On their own, all of these details mean little. But they work together to create a symbol web, and only make sense once the reader has seen the whole story and stood back. Impressionist artwork works in the same way — stand too close and focus on any single brush stroke and the detail will seem random.
THE LANGUAGE OF IMPRESSIONISM
The prose is unabashedly purple. Early Impressionist writers were attempting to express everything to the last extremity and fix the last fine shade of mood and feeling. Subtlety is key.
But it wasn’t poetry. They were more interested in prose than in poetry. Prose was seen as a more inconclusive medium — the writer isn’t hemmed in by requirements of rhyme and metre. Prose is better to express feeling, reflections, comparisons.
But this prose was heavily influenced by poetry and is clearly aesthetically designed.
STORY STRUCTURE OF AN IMPRESSIONIST LITERARY WORK
Character and plot are enveloped in atmosphere. Every story function is conveyed indirectly.
Impressionist stories don’t have an elaborate finishing touch. This is to maintain across the entire story a narrator’s subjective, fragmentary impression of the world.
The main character really wants to know the ‘truth’ of human consciousness but if they realise anything long term, it’s that there is no ‘truth’ — only perceived fragments of highly ambiguous sensory stimuli.
At the Anagnorisis phase, the Impressionist main character is kept in the state where they want to learn the meaning of their experience but at the same time they’re unable to do so. Or they have a brief moment of clarity, but that is soon forgotten. We might call this anagnorisis illusory or phantasmagoric. An excellent example of this is “The Garden Party” by Katherine Mansfield, but also a much more recent short story “In-flight Entertainment” by Helen Simpson.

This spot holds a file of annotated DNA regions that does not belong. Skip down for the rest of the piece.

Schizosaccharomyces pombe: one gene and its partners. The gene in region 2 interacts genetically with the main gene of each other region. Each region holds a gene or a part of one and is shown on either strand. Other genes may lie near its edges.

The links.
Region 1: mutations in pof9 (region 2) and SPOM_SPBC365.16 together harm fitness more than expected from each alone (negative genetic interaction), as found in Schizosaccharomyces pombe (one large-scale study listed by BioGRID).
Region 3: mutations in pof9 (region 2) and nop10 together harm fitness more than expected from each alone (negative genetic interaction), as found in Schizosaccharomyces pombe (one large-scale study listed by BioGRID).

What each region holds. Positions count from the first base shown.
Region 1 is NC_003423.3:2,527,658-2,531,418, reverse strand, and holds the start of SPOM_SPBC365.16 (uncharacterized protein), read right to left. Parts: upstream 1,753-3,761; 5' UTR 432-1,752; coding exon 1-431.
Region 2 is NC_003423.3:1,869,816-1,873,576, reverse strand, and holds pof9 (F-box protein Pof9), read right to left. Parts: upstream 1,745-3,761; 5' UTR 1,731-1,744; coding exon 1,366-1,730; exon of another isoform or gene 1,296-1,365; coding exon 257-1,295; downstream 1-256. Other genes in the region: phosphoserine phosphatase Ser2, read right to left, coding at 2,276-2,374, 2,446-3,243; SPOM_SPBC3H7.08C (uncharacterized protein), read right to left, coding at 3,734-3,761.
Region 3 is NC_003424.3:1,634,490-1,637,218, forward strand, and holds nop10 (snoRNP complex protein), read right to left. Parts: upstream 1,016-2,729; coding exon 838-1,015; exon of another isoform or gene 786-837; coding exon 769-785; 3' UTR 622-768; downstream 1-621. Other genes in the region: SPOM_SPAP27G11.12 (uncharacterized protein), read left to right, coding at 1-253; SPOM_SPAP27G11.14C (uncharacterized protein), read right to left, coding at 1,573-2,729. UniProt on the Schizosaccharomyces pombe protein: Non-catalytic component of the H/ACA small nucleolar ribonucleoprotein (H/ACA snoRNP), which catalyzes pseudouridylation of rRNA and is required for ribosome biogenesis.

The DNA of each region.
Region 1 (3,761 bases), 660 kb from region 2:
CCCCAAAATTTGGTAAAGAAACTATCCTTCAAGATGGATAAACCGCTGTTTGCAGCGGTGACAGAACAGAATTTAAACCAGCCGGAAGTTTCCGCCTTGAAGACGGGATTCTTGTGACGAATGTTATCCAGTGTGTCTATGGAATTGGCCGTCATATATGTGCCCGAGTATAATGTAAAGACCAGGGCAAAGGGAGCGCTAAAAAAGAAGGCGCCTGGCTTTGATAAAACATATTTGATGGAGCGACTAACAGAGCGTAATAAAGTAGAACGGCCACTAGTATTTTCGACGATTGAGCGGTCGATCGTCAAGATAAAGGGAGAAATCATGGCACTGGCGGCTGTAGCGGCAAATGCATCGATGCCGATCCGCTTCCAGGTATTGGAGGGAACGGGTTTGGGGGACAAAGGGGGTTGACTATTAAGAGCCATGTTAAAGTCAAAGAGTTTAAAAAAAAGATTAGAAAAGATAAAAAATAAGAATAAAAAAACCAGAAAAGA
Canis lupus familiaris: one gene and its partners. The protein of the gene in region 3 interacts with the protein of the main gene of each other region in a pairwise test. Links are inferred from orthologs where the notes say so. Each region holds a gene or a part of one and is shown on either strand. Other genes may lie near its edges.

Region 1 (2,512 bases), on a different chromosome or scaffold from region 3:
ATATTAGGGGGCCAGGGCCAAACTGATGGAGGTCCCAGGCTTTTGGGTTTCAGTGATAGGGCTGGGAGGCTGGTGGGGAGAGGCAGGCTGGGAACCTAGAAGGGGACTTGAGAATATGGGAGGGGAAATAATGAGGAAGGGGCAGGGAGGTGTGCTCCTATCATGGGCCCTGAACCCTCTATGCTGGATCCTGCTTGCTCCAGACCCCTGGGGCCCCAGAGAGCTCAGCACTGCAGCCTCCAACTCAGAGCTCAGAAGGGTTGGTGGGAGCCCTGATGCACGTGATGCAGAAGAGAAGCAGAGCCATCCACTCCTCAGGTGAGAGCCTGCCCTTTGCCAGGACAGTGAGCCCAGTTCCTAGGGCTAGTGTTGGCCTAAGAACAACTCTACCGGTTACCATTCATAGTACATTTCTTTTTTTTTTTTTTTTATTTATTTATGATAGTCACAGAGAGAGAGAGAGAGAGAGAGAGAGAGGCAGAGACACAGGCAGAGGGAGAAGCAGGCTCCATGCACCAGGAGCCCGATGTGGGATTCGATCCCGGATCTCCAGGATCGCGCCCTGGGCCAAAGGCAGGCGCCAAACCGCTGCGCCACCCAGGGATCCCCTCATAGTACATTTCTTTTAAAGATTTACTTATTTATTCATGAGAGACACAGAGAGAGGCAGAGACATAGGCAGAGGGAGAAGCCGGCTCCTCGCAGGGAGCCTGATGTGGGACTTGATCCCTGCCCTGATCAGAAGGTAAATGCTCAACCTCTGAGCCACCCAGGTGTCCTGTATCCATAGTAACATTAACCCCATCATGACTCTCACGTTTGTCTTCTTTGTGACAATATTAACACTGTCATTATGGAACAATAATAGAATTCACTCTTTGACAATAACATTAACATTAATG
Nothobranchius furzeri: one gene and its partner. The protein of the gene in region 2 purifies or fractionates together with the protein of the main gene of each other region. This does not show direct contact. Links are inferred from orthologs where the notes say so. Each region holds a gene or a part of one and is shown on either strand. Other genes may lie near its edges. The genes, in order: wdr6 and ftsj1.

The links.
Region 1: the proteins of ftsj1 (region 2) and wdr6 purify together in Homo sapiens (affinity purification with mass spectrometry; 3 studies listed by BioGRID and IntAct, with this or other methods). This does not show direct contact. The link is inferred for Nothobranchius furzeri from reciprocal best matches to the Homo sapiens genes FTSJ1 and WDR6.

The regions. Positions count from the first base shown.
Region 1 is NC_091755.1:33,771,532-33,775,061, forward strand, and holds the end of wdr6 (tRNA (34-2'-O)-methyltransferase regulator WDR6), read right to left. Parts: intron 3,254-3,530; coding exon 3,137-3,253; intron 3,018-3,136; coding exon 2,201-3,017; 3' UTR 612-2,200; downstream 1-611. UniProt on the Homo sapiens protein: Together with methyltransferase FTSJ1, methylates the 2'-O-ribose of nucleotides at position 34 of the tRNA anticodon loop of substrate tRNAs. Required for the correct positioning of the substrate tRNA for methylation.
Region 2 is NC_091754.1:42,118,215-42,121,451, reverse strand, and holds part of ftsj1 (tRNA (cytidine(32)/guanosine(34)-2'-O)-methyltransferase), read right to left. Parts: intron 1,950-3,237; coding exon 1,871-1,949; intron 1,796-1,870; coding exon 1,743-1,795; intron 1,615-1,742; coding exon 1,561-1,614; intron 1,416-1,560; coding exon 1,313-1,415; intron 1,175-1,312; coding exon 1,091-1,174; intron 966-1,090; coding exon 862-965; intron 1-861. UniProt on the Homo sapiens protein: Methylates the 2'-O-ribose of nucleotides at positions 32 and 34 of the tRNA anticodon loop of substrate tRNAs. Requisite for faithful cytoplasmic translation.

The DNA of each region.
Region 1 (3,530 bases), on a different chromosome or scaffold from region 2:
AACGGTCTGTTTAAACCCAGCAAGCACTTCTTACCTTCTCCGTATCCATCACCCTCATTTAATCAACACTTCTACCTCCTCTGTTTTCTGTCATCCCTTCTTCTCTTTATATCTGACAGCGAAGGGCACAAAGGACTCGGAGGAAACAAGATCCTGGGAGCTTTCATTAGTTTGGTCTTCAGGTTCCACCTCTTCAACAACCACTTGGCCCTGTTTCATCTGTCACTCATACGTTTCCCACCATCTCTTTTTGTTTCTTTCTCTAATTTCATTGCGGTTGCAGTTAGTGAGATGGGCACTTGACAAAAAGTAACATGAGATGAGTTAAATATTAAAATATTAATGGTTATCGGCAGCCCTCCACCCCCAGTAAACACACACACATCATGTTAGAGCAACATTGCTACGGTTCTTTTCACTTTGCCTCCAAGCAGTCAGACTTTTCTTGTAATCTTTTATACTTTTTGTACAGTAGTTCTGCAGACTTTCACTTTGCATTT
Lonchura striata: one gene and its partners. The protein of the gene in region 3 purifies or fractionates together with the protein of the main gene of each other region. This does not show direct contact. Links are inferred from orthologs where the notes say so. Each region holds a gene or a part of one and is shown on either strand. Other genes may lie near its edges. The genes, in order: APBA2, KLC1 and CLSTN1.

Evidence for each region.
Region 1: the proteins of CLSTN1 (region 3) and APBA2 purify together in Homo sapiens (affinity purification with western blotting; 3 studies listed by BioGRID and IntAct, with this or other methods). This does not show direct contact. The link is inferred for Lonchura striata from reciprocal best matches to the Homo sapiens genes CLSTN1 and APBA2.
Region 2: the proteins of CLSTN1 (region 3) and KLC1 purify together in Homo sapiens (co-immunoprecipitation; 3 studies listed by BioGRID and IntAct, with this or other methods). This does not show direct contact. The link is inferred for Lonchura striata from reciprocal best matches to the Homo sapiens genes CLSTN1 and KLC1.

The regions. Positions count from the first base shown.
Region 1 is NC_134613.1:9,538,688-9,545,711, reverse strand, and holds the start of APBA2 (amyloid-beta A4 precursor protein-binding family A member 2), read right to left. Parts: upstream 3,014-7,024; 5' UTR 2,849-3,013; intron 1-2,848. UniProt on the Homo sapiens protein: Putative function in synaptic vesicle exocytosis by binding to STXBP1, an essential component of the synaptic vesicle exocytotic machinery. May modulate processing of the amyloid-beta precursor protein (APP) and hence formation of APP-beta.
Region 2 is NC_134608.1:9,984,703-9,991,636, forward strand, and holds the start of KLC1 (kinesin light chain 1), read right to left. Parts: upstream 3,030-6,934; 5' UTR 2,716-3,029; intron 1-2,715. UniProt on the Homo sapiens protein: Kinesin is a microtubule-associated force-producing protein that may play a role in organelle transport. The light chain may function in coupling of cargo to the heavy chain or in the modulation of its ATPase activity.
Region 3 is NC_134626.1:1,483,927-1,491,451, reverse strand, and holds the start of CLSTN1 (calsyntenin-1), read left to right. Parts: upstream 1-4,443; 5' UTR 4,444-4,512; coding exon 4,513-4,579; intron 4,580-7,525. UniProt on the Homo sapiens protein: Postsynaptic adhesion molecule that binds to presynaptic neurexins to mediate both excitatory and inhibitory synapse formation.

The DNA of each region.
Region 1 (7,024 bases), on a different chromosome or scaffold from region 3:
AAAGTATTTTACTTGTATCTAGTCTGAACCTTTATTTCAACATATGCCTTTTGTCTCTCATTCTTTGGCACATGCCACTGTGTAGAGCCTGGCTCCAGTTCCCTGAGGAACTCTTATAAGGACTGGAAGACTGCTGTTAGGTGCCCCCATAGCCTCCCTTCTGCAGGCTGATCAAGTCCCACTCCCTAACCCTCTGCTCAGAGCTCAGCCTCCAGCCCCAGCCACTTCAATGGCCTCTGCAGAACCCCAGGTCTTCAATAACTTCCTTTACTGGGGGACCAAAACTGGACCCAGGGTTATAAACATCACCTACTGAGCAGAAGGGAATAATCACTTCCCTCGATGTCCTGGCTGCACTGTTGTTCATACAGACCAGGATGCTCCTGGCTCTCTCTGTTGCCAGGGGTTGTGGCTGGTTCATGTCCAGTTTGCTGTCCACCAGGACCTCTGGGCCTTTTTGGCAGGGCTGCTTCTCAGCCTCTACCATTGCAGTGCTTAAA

In Realism natural phenomena are generally described as they are commonly understood to be. But in Literary Impressionism the author simulates a sensory experience. This is presented with little additional information. Characters are not great noticers. They perceive their settings in momentary, fragmented pieces.
Because they know little about the bigger picture, they’re unreliable narrators. But not because they’re trying to deceive anyone — they really don’t know themselves very well. They’ve been shaped by their environment to the point where they can’t see that. They are unreliable because they are unable to sustain any realistic conception of themselves.
They tend to resort to fantasies and reality is distorted by illusion. Their false and incomplete data can contribute to a feeling of isolation in the world.
An Impressionist character generally faces a cognitive rather than a moral dilemma, and establishing the character’s background or history is, therefore, of little importance.
Although both Naturalist and Impressionist writers may pay a great deal of attention to details there is a difference in their use of it. Where the Naturalist tends to be comprehensive and complete, the Impressionist is highly selective. Where the Naturalist tends to give equal emphasis to a large number of details, Mansfield singles out the first detail that catches the narrator’s eye, the main impression on the particular occasion, and has the detail completely dominate the scene.
Julia van Gunsteren, Katherine Mansfield and Literary Impressionism
Note that there’s a whole cluster of international art movements and definitions are often at great variance: impressionism, post-impressionism, realism, symbolism, modernism, symbolism, naturalism, imagism, dadaism, surrealism, expressionism, futurism and so on).
RESOURCES & FURTHER READING
- Julia Van Gunsteren’s book Katherine Mansfield and Literary Impressionism
- Beverly Jean Gibbs “Impressionism as a Literary Movement”
Header painting is Claude Monet’s Impression Sunrise 1872 — the painting which led to the first insult which led to the reclamation of the word ‘impressionism’ as an art movement.